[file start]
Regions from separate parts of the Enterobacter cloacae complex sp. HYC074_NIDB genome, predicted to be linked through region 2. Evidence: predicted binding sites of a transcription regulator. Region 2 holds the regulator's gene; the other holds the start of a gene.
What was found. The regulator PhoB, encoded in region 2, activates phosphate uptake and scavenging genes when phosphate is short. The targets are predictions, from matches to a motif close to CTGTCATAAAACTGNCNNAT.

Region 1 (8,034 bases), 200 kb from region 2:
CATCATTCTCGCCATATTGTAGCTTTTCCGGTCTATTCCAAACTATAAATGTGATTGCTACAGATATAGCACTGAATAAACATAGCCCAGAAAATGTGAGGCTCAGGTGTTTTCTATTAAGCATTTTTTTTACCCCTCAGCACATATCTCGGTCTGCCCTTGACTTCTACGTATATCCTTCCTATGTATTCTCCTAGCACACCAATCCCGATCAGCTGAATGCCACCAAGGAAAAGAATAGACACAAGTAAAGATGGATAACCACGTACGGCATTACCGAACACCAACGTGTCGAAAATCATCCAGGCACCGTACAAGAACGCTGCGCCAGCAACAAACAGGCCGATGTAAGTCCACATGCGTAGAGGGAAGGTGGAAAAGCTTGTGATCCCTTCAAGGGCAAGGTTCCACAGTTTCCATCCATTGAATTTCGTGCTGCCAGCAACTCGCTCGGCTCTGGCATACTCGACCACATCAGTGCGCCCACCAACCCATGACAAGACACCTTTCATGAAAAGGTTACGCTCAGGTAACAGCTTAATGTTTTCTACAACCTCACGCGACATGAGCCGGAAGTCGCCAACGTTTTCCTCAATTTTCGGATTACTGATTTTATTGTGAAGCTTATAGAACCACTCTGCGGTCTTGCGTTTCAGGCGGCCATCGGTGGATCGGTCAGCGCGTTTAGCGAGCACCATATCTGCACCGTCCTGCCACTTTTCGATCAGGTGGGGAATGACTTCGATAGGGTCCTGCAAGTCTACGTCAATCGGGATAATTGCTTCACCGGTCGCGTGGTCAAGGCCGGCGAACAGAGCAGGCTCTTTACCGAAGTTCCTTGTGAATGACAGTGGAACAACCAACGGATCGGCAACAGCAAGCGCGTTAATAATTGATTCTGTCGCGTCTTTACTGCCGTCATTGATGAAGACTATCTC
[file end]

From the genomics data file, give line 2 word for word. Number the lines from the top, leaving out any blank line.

What was found. The regulator PhoB, encoded in region 2, activates phosphate uptake and scavenging genes when phosphate is short. The targets are predictions, from matches to a motif close to CTGTCATAAAACTGNCNNAT.